Posts Tagged ‘CSX management’

CSX Cuts 86 Management Jobs

June 19, 2020

CSX reportedly eliminated 86 management jobs last week.

Most of the job cuts occurred at the company’s headquarters in Jacksonville, Florida.

A CSX statement said the cut were the result of a review of the company’s management ranks.

The statement said the review considered whether existing positions were in the right place within the organization.

CSX Makes Changes in Marketing Executive Ranks

October 8, 2019

CSX has announced changes the management of its sales and marketing division, promoting Farrukh Bezar to Senior Vice President Marketing and Arthur Adams to Vice President Merchandise Sales.

The carrier also said Vice President Industrial Products Dean Piacente and Vice President Food and Agricultural Products Tim McNulty are retiring following more than 30 years of service.

Bezar, who joined CSX in May as SVP and Chief Strategy Officer with 25 years’ experience in transportation and logistics, will now lead the railroad’s merchandise marketing groups, in addition to continuing his corporate strategy role.

Adams will be responsible for leading all sales portfolios within the industrial products, food and agriculture, fertilizers and regional sales segments. He will also continue to oversee customer engagement and TRANSFLO services. Adams has been with CSX for 12 years.

Vice President Intermodal and Automotive Maryclare Kenney, Vice President Energy Adam Longson and Vice President  Real Estate and Facilities Management Shantel Daviswill continue in their current roles.

CSX Names 2 to Executive Positions

October 3, 2019

CSX has announced the appointment of two high-ranking executives.

It has named Kevin Boone as its full-time chief financial officer and appointed Jamie Boychuk as executive vice president of operations.

Ed Harris, who had held the operations position, will serve as executive vice president with a combination of operating and general executive responsibilities.

Boone has served as interim chief financial officer of CSX since May. He joined CSX in 2017 as vice president of corporate affairs and chief investor relations officer, and also has served as vice president of marketing and strategy.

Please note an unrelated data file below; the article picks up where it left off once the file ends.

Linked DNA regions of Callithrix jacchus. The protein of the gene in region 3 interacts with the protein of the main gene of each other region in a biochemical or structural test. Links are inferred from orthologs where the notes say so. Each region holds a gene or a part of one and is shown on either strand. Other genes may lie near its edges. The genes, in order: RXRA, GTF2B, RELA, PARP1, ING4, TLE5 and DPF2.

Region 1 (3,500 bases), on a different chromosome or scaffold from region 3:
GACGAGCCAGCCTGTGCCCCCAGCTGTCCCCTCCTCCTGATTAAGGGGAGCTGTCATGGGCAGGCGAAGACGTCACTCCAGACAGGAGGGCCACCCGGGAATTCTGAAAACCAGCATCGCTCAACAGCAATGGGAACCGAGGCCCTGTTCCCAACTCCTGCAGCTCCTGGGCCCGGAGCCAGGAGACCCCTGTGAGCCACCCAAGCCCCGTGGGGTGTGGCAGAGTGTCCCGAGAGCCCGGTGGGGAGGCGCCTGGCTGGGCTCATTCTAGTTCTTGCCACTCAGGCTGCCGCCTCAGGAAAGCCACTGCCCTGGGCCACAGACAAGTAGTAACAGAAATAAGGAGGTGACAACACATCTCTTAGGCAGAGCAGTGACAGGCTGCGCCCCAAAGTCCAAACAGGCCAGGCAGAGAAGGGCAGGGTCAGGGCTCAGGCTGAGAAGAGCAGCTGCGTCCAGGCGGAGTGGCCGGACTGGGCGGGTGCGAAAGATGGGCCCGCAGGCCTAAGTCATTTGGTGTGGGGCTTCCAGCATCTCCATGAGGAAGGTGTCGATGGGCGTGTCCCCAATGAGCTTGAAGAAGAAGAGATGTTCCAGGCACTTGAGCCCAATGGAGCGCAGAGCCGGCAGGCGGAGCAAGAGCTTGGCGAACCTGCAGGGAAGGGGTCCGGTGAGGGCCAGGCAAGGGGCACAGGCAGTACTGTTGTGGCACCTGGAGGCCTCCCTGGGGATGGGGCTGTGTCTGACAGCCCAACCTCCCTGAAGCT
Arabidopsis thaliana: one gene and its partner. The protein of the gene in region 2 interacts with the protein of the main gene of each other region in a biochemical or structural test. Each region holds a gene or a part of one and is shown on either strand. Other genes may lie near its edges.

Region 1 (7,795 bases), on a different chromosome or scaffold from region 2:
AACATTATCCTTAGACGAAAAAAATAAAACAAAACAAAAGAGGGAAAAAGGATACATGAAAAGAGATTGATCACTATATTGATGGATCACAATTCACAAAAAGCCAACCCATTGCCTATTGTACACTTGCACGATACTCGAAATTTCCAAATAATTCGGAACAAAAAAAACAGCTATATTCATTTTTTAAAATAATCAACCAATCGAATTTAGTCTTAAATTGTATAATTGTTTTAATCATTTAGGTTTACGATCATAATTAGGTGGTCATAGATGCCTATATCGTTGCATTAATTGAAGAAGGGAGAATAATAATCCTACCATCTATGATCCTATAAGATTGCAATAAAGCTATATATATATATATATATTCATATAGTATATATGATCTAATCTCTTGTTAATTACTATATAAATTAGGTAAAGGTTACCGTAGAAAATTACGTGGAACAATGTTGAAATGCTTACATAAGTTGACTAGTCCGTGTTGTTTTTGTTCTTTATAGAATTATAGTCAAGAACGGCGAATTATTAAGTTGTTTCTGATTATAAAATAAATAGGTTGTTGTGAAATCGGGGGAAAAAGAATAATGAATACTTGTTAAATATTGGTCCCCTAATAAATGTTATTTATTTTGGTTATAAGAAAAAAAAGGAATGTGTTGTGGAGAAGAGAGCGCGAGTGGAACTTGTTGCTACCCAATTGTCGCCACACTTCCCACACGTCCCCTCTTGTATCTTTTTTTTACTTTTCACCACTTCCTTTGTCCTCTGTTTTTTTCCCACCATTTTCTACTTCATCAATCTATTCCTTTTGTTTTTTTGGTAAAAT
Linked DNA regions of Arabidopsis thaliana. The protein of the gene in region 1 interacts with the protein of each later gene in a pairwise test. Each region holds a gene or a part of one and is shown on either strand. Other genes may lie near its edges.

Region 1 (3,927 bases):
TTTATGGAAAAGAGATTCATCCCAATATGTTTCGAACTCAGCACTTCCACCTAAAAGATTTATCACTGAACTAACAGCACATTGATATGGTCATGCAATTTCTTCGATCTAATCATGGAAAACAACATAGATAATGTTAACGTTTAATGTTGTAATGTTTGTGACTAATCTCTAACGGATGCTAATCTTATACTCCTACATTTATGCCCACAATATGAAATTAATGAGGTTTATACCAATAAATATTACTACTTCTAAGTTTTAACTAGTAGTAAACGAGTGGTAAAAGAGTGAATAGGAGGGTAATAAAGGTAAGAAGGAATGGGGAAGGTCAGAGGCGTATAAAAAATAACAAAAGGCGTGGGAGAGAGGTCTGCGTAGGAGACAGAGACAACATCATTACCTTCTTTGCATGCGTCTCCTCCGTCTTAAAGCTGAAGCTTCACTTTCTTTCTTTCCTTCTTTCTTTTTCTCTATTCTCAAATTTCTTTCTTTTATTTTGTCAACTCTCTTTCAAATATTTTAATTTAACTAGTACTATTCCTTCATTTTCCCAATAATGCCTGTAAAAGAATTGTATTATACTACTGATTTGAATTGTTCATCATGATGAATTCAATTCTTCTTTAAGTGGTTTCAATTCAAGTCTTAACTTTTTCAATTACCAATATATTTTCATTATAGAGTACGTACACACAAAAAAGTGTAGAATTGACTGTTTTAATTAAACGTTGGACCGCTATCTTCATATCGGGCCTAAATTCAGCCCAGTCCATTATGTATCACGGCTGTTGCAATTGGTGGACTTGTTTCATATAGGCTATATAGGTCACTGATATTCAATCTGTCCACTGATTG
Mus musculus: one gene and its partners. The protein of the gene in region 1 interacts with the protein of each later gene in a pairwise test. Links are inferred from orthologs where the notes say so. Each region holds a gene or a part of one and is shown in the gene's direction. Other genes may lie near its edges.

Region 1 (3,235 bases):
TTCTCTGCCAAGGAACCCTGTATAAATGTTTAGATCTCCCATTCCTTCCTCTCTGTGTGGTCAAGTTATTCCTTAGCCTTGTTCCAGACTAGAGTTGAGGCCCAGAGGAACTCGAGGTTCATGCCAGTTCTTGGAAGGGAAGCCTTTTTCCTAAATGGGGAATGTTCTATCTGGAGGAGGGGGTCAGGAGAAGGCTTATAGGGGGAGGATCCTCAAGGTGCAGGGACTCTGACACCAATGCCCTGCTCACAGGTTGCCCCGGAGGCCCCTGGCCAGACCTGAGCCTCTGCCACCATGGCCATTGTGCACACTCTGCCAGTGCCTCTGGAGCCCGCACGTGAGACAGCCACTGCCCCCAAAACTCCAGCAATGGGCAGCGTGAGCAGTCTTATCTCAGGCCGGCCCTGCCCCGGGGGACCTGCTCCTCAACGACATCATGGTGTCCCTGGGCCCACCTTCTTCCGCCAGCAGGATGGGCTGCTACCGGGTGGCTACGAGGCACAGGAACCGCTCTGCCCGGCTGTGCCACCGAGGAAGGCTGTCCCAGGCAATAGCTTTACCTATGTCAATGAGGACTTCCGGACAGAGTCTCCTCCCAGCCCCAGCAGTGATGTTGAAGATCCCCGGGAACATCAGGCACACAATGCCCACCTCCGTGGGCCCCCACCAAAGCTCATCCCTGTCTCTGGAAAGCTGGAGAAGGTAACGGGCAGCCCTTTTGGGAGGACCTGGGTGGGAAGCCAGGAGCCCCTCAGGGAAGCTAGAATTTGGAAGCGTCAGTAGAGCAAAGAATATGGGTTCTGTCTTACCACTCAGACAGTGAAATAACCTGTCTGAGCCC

He had previously worked in research and analysis positions at Janus Capital, Morgan Stanley, and Merrill Lynch.

Boychuk joined CSX in 2017 after 20 years at Canadian National. At CSX he has served as assistant vice president of transportation support, vice president of scheduled railroading and senior vice president of network operations, mechanical, engineering, and intermodal operations.

Harris joined CSX in January 2018 as executive vice president of operations.

In a news release CSX said Harris will “continue to train, coach, and mentor operations leadership while maintaining oversight of several key functional areas, including safety, performance metrics, and operational planning.”

CSX Announces Leadership Changes

September 17, 2018

CSX has shuffled the leadership of its merchandise and intermodal sales and marketing teams by appointing Dean Piacente as vice president of industrial products and naming Maryclare Kenney as VP of intermodal and automotive.

Piacente previously served as VP of intermodal. He now is responsible for the Class I’s chemicals, metals, paper and forest product businesses. He has more than 30 years of experience across different segments at CSX.

Kenney, who has led CSX’s automotive business, will oversee intermodal sales and marketing, as well as continuing to lead automotive. She joined CSX in 2011 and has held roles of increasing responsibility, including five years in intermodal.

Tim McNulty, vice president of agricultural and mineral products, will continue to lead the balance of the merchandise portfolio.

CSX Reorganizes Management Structure

August 8, 2018

CSX has reorganized its management structure in a bid, the company said, to decentralize operational and support functions.

In a statement, CSX said the changes are in keeping with its transition to scheduled railroading.

“This is a proven model that pushes decision making closer to the day-to-day field operations and eliminates bureaucracy and long-standing silos within our business,” said CEO James Foote. “This new structure highlights the strength of CSX’s extremely talented operating leadership team, and will enable the company to continue driving performance improvements in a more effective and efficient way.”

CSX announced the following leadership appointments, all of whom will report to Executive Vice President of Operations Ed Harris:

• Bob Frulla becomes senior VP of operations East. Most recently, Frulla was SVP of network operations.

• Jermaine Swafford becomes SVP of operations West. Most recently, he was SVP and chief transportation officer.

• Jamie Boychuk becomes SVP of network operations. Previously, he was VP of precision scheduled railroading implementation and intermodal operations.

• Amy Rice becomes VP of intermodal operations. Rice most recently served as VP of strategic planning.

The operating management structure changes will include: